The budget-draining CGI, special effects, multiple sets, and big name-cluttered ensemble casts required to create big, episodic, formulaic franchise films have no place whatsoever in a narrative driven entirely by atmosphere and dread. It was folk horror that gave us ground-breaking directors like Bill Gunn (in the 1970s, with "Ganja & Hess") and Kasi Lemmons (in the 1990s, with "Eve's Bayou"), folk horror that gave us our first widely-viewed found footage horror film ("The Blair Witch Project"), folk horror that introduced us, more recently, to the likes of Debra Granik, Robert Eggers, Ari Aster, Jennifer Kent, Alice Lowe, Ben Wheatley, Chad Crawford Kinkle, Lukas Feigelfeld, Karyn Kusama, and so, so many more horror directors too numerous to name, and it will be folk horror that saves us not only from our comic book-induced coma, but ultimately (if ironically) from ourselves. 

    It's a Folk Horror world (after all)

    Folk Horror exists, in some form, in the narrative traditions of every culture around the world. Like fairytales, mythologies, religious parables, and fables, folklore is one of the means by which a populations' ancestors explained and informed the world around them. In "The Witcher" books, Andrzej Sapkowski makes frequent use of a range of European folk tales (via Lithub), including the ancient Slavic leshy — a reminder that folk horror is a bridge between our love of Just World-serving fantasy and our need to acknowledge the not-so-just world we inhabit.

    But folk horror isn't limited to the Western literary and cinematic tradition. 

    Nonzee Nimibutr and Wisit Sasanatieng's "Nang Nak" is a chilling, deeply sad must-see based on a Thai folk legend. "The Wailing," from South Korea's Na Hong-jin, puts a crime thriller twist on the genre. Both Hideo Nakata's "Ringu" and Takashi Shimizu's "Ju-On" (re-made and re-named as "The Ring" and "The Grudge") explore the Japanese notion of the Yokai, while director Mattie Do's Vientiane-based "Nong Hak" ends on an ambiguous note — an approach that permeates the folk horror tradition. Then there's legacy of violence, horror, and oppression found in films that grapple with the colonial attempt to co-opt or snuff-out indigenous cultures (a theme embedded in the folk horror of several continents and countries, including the Americas and Australia), and the importance of films such as Gwaai Edenshaw and Helen Haig-Brown's "SGaawaay K'uuna," the first feature film to be told entirely in Haida dialects (via Toronto Now). More so than any other genre or storytelling mode, folk horror allows us to relate to identities and traditions other than our own — for good reason, and to the benefit of us all.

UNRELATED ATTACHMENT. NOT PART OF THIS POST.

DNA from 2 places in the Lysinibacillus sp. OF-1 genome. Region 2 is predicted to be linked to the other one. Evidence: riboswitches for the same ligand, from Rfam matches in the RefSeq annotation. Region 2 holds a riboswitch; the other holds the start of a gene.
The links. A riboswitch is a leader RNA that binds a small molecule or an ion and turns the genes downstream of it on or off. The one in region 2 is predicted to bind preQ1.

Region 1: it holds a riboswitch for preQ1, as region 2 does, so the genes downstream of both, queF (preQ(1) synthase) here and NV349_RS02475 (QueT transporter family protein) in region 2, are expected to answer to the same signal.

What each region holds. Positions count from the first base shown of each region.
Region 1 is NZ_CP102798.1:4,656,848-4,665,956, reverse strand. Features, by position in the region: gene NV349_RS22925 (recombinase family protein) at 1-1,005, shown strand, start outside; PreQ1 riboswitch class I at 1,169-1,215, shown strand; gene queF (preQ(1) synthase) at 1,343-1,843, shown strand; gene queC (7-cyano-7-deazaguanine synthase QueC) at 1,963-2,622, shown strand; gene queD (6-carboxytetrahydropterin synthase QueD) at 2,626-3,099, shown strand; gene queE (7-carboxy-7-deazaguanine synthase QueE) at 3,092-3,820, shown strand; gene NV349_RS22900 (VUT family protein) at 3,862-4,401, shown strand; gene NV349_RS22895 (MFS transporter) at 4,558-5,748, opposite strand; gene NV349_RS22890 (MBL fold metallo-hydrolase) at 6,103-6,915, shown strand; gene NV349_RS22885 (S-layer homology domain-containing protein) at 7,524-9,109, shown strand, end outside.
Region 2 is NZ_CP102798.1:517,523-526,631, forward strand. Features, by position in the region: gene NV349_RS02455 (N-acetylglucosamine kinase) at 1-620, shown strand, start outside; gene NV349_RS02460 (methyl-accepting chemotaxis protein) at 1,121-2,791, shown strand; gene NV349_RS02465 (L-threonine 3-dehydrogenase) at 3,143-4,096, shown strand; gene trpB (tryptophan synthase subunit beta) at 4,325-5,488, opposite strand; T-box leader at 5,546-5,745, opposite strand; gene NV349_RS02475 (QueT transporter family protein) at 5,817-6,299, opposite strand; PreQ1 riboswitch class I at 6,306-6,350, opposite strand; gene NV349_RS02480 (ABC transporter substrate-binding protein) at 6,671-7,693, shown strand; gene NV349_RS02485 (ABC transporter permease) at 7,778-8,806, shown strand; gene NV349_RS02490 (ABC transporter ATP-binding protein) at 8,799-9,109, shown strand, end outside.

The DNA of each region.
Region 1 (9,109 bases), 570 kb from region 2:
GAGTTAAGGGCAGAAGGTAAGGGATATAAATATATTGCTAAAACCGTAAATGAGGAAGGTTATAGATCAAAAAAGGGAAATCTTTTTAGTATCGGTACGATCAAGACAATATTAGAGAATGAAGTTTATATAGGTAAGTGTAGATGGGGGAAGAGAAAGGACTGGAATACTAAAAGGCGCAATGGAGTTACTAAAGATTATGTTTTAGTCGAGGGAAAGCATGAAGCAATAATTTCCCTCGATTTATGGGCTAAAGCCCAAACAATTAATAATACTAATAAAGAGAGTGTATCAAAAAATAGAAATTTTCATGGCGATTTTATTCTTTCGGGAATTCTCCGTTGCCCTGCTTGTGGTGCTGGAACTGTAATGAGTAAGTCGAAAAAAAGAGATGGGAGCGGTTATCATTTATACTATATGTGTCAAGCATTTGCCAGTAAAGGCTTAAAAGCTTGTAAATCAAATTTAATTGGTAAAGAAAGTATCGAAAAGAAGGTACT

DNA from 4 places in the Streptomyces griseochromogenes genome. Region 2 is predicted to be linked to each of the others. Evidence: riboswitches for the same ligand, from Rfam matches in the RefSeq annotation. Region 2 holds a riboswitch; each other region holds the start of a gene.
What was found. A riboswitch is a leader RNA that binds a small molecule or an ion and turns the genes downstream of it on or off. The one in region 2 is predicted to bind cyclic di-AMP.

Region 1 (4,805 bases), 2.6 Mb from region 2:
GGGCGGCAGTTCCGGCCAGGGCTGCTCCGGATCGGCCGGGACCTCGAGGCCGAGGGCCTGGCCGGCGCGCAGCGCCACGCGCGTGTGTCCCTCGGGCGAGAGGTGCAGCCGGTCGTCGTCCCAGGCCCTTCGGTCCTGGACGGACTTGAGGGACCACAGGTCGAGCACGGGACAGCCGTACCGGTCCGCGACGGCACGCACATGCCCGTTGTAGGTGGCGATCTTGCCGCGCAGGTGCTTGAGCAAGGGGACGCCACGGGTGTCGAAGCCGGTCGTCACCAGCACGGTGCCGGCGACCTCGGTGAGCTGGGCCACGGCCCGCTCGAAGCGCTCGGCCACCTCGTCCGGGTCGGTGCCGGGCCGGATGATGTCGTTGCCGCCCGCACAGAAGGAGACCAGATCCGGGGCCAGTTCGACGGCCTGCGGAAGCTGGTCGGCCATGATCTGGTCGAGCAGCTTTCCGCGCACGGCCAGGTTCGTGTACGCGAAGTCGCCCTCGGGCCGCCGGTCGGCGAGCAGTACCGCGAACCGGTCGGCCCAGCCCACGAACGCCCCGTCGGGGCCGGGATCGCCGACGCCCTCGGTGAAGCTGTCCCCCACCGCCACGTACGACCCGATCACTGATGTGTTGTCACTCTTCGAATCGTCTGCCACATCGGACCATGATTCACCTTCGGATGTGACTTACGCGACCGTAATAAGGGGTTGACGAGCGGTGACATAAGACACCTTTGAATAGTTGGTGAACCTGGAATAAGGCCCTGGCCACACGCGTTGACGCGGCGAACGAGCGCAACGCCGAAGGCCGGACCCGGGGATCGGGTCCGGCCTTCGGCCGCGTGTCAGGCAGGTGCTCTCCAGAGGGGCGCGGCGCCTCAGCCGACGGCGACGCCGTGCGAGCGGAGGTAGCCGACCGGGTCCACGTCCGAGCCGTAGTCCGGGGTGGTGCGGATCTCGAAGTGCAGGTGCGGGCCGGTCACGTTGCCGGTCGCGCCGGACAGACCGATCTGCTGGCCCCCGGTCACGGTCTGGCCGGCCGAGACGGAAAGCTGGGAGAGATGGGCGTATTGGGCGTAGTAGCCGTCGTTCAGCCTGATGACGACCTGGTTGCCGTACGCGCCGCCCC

Folk Horror is reflective, revealing, and unifying

    In Pavol Prokop's examination of Universal Human Fears (University of Trnava), he explores the ancient threats our brains remain hung-up on, including strangers and the fear of leaving the safety of home. If we view these anxieties through the lens of folk horror, the relevance and shared experience of these amygdala-driven fears becomes more apparent. 

    Folk horror frequently deals with a stranger in a strange place, a character becoming strange to themselves via transformation (as in Erik Blomberg's "The White Reindeer," or the cross-cultural vampire narrative), or a character being violently torn from their home and existence through death (see, again, the Yokai). 

    However, the genre explores our fear of "leaving home" in ways that are less straightforward as well, and ultimately more revealing. If we imagine "home" and "safety" as less of a place and more a mode of being — including the belief systems attached to that mode of being — the compulsion to seek safety in those outdated beliefs, the nostalgia for an era that never actually existed, or the fear of anyone whose lived experience differs from our own, all reveal themselves to be, to varying extents, a horrifying, animalistic "flight" response. If we're able to recognize that response not only in ourselves, but in others, we might finally begin to see the many ways in which, far from keeping us safe, it poses a universal threat to our species. 

    So, when it comes to diving into this genre's best films, where do we begin? 

    Where to begin your folk horror journey